“A ghost is an emotion bent out of shape, condemned to repeat itself, time and time again…’
Guillermo del Toro is a name that any wisened cinema-goer or film buff would get excited over, after all this is the man behind Pan’s Labyrinth, Hellboy: The Golden Army and The Devil’s Backbone, this is man known for giving life to terrifying creatures and twisted fantasies, seeing his name attached to Mama I already had certain expectations. Drawn to a short Spanish-language film of the same name, del Toro backed Muschietti in turning his short film into a feature.
Let’s get something out of the way first, if you’re looking for cheap scares and shock frights then yes this movie will have a few of those but this isn’t a horror movie as many would come to expect, it is watches more like the images you’d conjure up in your own head when you are listening to a gripping ghost story, so if you don’t fancy engrossing yourself in a tale then this probably won’t be for you… as according to the people sat around me in the cinema, Mama was ‘sh*t’, but I don’t want to turn this into a debate on horror, again (Has the Horror genre lost it’s fright?).
Mama is the story of two little girls, Victoria aged three and Lily aged one, who are abandoned by their unhinged father in a cabin in the middle of nowhere. Their new home is dilapidated, barely holding out against the elements but they are not alone, something else lives there too, choosing to protect and feed the girls. Five years later and Lucas (Coster-Waldau) still clings to hope that his two young nieces might still be alive somewhere and has sunk every last penny into finding them while his girlfriend Annabel offers what support she can. The young couples world, of rock bands and selling sketches is turned upside down when the girls are found alive, feral creatures afraid of human contact, they are placed in the protective custody of their Uncle who believes now the girls have a chance of a normal life.
While in care, their doctor, Dreyfuss learns that the girls created a guardian of their own, a figure that protected and cared for them the past five years, a figure they both call Mama, their imaginary mother.
At first relations are strained, as Victoria’s distrust doesn’t ease and Lily having little human contact or education struggles to communicate both choose to spend their time with Mama, the girls begin to warm to their new surroundings and then things change and Annabel and Lucas realise that maybe Mama isn’t a made up mother, but something that has followed the young girls to their new home and is unwilling to let them go.
Mama is not for people who watch movies through their fingers as that doesn’t save you from the real scares, the movie is unnerving, as Muschietti seems to delight in letting us scare ourselves more than doing all the frightening. More often than not you’re left anxiously waiting for something to happen but nothing does, an innocent scene that follows Annabel doing laundry and Lily playing in her room leaves you reeling when we discover that her older sister is not in the room with her and as the audience collectively gasps you will find yourself swept up in a sense of mass panic. The film works on making you feel uncomfortable and it does so rather well across multiple levels, ignoring the fact that this is horror movie, it’s the story of two innocent children left to die only to turn savage and reduced to basic human instincts and the deconstruction of the family model, shattering illusions and notions of what makes a good parent, Mama could have worked just as well without the ghost.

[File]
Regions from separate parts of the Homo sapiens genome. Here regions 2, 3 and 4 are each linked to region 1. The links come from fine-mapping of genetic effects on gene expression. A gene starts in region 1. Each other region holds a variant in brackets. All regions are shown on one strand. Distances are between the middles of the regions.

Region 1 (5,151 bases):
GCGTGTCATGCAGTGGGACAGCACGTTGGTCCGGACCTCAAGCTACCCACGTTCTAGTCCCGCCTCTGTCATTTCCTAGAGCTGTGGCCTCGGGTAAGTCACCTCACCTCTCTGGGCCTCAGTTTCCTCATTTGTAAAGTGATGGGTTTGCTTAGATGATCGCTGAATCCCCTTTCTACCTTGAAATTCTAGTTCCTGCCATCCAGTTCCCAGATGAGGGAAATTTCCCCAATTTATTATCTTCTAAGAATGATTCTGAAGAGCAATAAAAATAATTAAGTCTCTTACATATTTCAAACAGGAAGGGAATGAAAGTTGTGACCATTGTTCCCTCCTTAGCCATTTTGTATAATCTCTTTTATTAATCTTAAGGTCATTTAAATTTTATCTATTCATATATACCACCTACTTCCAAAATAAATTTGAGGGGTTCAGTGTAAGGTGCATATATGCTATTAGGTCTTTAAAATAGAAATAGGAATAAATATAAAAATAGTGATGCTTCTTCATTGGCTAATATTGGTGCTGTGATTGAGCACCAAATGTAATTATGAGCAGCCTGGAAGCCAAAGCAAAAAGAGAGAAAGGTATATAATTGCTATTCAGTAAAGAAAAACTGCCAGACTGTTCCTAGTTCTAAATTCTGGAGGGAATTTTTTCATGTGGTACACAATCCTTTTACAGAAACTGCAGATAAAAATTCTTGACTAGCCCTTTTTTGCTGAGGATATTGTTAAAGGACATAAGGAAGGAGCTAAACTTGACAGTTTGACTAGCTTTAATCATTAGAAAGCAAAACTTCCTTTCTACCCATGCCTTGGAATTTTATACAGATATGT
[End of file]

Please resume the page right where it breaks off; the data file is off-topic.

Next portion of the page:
Chastain and Coster-Waldau are believable in their parts as struggling new parents, in particular Chastain’s portrayal of the unwilling mother figure and growing affection for her surrogate daughters is one that feels natural, with her pulling closer to Victoria while still struggling to close the distance between herself and little Lily. The stars of the movie are the sisters played by Megan Charpentier and Isabelle Nélisse who despite their age outshine their co-stars, tugging on our heart strings, disturbing and putting us on edge without falling into that cliché of ‘creepy little girl’ syndrome, they aren’t monsters or supernatural oddities but the embodiment of humanity lost and replaced by basic survival instincts.
I can’t forget to mention ‘Mama’ and would personally like to thank the creators and effect coordinators for absolutely scaring the living daylights out of me, she is terrifying, beautiful, ugly and sad, she is the monster that you fear and feel so much sorrow for.
The movie isn’t perfect and you’ll find that there is some issues with continuity and some fairly annoying plot holes and fall offs. The character of Dr. Dreyfuss doesn’t feel very necessary, the government employee working in the hall of records is a little too much to bear as is the bitter Aunt who lost the custody battle for the girls, with these characters acting more as plot devices than anything else. You might also find yourself, well I did anyway, why anyone with a bit of sense let alone a fully qualified psychologist, would venture into the woods let at night to investigate and just how Lucas manages to stumble out in front of his girlfriend on a quiet road in the thick of huge forest expanse, at best I’m being overly critical, at worst this is just very lazy script work.
All of that aside, Mama is an amazing film! I can forgive all of the above because even if they are obvious they barely make a dint in the film and don’t even manage to detract from the atmosphere.
At it’s heart Mama is a ghost story, the kind that doesn’t need cheap tricks to work but instead chips away at your security, turning what you know against you, lurking at the back of your mind and crawling under skin. Fan of real horror? Then go see Mama!
Some redundant characters
Few plot holes